Mono- and diglycerides of fatty acids: Mono- and diglycerides of fatty acids -E471- refers to a food additive composed of diglycerides and monoglycerides which is used as an emulsifier. This mixture is also sometimes referred to as partial glycerides.
    Source: Wikipedia
  • E481 - Sodium stearoyl-2-lactylate


    Sodium stearoyl lactylate: Sodium stearoyl-2-lactylate -sodium stearoyl lactylate or SSL- is a versatile, FDA approved food additive used to improve the mix tolerance and volume of processed foods. It is one type of a commercially available lactylate. SSL is non-toxic, biodegradable, and typically manufactured using biorenewable feedstocks. Because SSL is a safe and highly effective food additive, it is used in a wide variety of products ranging from baked goods and desserts to pet foods.As described by the Food Chemicals Codex 7th edition, SSL is a cream-colored powder or brittle solid. SSL is currently manufactured by the esterification of stearic acid with lactic acid and partially neutralized with either food-grade soda ash -sodium carbonate- or caustic soda -concentrated sodium hydroxide-. Commercial grade SSL is a mixture of sodium salts of stearoyl lactylic acids and minor proportions of other sodium salts of related acids. The HLB for SSL is 10-12. SSL is slightly hygroscopic, soluble in ethanol and in hot oil or fat, and dispersible in warm water. These properties are the reason that SSL is an excellent emulsifier for fat-in-water emulsions and can also function as a humectant.
    Source: Wikipedia

Ingredients analysis

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    Palm oil


    Ingredients that contain palm oil: Palm fat
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    Non-vegan


    Non-vegan ingredients: Skimmed milk powder, Milk proteins

    Some ingredients could not be recognized.

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    You can help us recognize more ingredients and better analyze the list of ingredients for this product and others:

    • Edit this product page to correct spelling mistakes in the ingredients list, and/or to remove ingredients in other languages and sentences that are not related to the ingredients.
    • Add new entries, synonyms or translations to our multilingual lists of ingredients, ingredient processing methods, and labels.

    If you would like to help, join the #ingredients channel on our Slack discussion space and/or learn about ingredients analysis on our wiki. Thank you!

  • icon

    Vegetarian status unknown


    Unrecognized ingredients: fr:sucre-beurre-levure-sel, fr:esters-mono-et-diacetyltartriques-des-mono-et-diglycerides-d-acides-gras

    Some ingredients could not be recognized.

    We need your help!

    You can help us recognize more ingredients and better analyze the list of ingredients for this product and others:

    • Edit this product page to correct spelling mistakes in the ingredients list, and/or to remove ingredients in other languages and sentences that are not related to the ingredients.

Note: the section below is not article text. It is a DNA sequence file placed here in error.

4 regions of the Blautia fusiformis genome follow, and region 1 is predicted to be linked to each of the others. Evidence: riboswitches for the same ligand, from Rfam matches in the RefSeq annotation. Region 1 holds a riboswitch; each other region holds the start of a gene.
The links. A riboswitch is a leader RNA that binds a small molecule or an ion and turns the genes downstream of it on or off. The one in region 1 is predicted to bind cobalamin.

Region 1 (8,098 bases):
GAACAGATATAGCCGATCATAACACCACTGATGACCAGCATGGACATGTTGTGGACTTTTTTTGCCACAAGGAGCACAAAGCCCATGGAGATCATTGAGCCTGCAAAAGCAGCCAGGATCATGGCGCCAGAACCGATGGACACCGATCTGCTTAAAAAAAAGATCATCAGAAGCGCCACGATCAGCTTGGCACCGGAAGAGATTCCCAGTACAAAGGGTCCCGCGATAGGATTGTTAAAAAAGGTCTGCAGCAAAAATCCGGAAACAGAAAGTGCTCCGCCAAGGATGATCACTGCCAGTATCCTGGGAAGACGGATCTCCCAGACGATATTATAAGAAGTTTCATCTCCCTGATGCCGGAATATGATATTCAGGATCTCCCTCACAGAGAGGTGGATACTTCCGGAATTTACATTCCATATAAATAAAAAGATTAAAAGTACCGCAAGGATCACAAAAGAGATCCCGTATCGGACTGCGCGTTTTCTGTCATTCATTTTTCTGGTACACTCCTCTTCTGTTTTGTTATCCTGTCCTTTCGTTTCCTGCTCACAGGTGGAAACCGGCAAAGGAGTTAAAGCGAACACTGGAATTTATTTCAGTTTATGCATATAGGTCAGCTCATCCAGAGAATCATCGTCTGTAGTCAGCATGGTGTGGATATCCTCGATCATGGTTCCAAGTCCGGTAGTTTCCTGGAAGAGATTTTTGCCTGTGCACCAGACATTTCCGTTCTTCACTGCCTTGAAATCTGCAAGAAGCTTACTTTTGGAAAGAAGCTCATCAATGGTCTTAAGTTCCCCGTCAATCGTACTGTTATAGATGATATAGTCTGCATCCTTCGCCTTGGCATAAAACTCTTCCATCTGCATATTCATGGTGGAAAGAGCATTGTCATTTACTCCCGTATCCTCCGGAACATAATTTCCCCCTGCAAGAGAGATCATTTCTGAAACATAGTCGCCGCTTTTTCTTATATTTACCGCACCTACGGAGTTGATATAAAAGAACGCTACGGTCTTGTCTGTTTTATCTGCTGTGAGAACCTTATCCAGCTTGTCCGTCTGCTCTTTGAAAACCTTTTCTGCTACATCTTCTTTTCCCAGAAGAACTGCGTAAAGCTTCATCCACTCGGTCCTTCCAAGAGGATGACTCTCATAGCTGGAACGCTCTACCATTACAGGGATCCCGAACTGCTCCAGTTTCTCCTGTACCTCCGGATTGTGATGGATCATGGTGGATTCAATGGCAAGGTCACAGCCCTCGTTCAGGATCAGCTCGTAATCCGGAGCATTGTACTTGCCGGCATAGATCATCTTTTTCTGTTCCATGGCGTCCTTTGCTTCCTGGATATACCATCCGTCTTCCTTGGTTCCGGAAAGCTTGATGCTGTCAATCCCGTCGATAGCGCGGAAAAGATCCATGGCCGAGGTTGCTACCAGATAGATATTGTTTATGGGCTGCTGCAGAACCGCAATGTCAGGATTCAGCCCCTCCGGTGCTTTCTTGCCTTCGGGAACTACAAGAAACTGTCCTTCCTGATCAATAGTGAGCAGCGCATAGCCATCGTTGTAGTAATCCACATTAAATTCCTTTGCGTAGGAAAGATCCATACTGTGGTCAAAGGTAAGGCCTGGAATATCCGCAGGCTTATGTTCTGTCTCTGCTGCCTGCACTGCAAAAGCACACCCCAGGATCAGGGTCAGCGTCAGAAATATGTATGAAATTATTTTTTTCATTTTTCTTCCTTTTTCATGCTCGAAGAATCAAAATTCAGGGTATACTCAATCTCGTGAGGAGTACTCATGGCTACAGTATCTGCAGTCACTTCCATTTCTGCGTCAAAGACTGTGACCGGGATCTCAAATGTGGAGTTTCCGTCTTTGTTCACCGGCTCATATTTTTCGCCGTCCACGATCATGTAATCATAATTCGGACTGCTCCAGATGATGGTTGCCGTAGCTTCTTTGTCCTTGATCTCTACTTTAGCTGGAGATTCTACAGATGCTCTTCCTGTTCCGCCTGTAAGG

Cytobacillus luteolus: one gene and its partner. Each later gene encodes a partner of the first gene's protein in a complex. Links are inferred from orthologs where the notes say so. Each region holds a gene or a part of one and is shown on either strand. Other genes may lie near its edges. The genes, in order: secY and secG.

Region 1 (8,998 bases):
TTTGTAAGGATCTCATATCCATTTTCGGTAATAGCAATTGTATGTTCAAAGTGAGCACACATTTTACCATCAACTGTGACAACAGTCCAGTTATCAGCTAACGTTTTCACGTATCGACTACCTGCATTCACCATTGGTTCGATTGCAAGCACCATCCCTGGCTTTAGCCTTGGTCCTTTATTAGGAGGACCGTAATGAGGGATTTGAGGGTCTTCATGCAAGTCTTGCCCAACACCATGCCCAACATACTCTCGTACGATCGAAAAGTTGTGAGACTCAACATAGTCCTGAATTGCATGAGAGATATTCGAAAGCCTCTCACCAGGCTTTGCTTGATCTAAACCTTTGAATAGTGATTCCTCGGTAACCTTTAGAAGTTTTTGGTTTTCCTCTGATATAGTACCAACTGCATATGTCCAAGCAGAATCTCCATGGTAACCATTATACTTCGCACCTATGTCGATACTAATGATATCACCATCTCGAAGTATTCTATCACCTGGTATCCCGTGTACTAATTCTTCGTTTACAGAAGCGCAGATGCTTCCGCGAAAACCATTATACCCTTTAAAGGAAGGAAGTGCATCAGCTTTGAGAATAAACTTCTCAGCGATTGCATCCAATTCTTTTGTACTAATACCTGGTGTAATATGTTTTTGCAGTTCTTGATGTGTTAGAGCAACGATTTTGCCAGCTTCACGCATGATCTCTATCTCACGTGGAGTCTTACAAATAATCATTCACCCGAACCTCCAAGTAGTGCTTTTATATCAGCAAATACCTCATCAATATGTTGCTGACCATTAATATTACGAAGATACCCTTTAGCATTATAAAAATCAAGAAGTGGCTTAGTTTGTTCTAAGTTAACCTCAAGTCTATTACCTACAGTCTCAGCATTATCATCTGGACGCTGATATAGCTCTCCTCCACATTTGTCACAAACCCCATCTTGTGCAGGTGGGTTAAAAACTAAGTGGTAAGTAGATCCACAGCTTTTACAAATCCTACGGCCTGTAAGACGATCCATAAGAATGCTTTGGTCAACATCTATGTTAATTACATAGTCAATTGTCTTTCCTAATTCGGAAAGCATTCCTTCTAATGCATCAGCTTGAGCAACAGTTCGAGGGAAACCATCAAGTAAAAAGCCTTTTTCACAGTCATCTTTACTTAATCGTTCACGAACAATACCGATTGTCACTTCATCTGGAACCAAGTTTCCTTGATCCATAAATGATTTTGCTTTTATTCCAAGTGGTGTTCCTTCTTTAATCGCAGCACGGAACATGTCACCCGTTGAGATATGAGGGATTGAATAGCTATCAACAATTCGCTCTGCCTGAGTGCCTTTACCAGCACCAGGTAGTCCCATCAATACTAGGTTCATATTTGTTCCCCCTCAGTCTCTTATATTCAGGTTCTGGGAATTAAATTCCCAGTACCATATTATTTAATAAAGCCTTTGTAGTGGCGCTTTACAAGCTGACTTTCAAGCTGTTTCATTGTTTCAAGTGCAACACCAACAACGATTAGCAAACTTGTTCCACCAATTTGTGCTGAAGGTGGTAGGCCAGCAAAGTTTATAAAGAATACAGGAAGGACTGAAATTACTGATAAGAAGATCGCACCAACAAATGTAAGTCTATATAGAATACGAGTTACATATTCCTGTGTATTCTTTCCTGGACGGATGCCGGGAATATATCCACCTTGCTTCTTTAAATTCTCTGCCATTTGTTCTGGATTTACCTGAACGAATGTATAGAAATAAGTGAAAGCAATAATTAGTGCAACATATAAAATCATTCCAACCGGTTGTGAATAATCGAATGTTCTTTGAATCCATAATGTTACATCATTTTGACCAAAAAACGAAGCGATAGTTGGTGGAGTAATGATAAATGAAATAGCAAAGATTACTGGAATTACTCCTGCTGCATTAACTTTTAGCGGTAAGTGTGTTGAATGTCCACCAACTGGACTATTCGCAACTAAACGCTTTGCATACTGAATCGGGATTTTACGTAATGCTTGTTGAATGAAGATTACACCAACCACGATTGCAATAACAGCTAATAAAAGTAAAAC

• Add new entries, synonyms or translations to our multilingual lists of ingredients, ingredient processing methods, and labels.

    If you would like to help, join the #ingredients channel on our Slack discussion space and/or learn about ingredients analysis on our wiki. Thank you!

The analysis is based solely on the ingredients listed and does not take into account processing methods.
  • icon

    Details of the analysis of the ingredients

    We need your help!

    Some ingredients could not be recognized.

    We need your help!

    You can help us recognize more ingredients and better analyze the list of ingredients for this product and others:

    • Edit this product page to correct spelling mistakes in the ingredients list, and/or to remove ingredients in other languages and sentences that are not related to the ingredients.
    • Add new entries, synonyms or translations to our multilingual lists of ingredients, ingredient processing methods, and labels.

    If you would like to help, join the #ingredients channel on our Slack discussion space and/or learn about ingredients analysis on our wiki. Thank you!

    Farine de blé, chocolat 12% (sucre, pâte de cacao, beurre de cacao, lécithine de tournesol), huiles, matières grasses végétales de palme, matières grasses végétales de colza, eau, sucre beurre levure sel, émulsifiants (Esters mono- et diacétyltartriques des mono- et diglycérides d'acides gras, Stéaroyl-2-lactylate de sodium, mono- et diglycérides d'acides gras), gluten de blé, arômes naturels (contient alcool), épaississants (gomme de cellulose, farine de graines de caroube), poudre de lait écrémé, protéines de lait, levure désactivée, colorant (béta carotène), arôme
    1. Farine de blé -> en:wheat-flour - vegan: yes - vegetarian: yes - percent_min: 12 - percent_max: 88
    2. chocolat -> en:chocolate - vegan: maybe - vegetarian: yes - percent_min: 12 - percent: 12 - percent_max: 12
      1. sucre -> en:sugar - vegan: yes - vegetarian: yes - percent_min: 3 - percent_max: 12
      2. pâte de cacao -> en:cocoa-paste - vegan: yes - vegetarian: yes - percent_min: 0 - percent_max: 6
      3. beurre de cacao -> en:cocoa-butter - vegan: yes - vegetarian: yes - percent_min: 0 - percent_max: 4
      4. lécithine de tournesol -> en:sunflower-lecithin - vegan: yes - vegetarian: yes - percent_min: 0 - percent_max: 3
    3. huiles -> en:oil - vegan: maybe - vegetarian: maybe - from_palm_oil: maybe - percent_min: 0 - percent_max: 12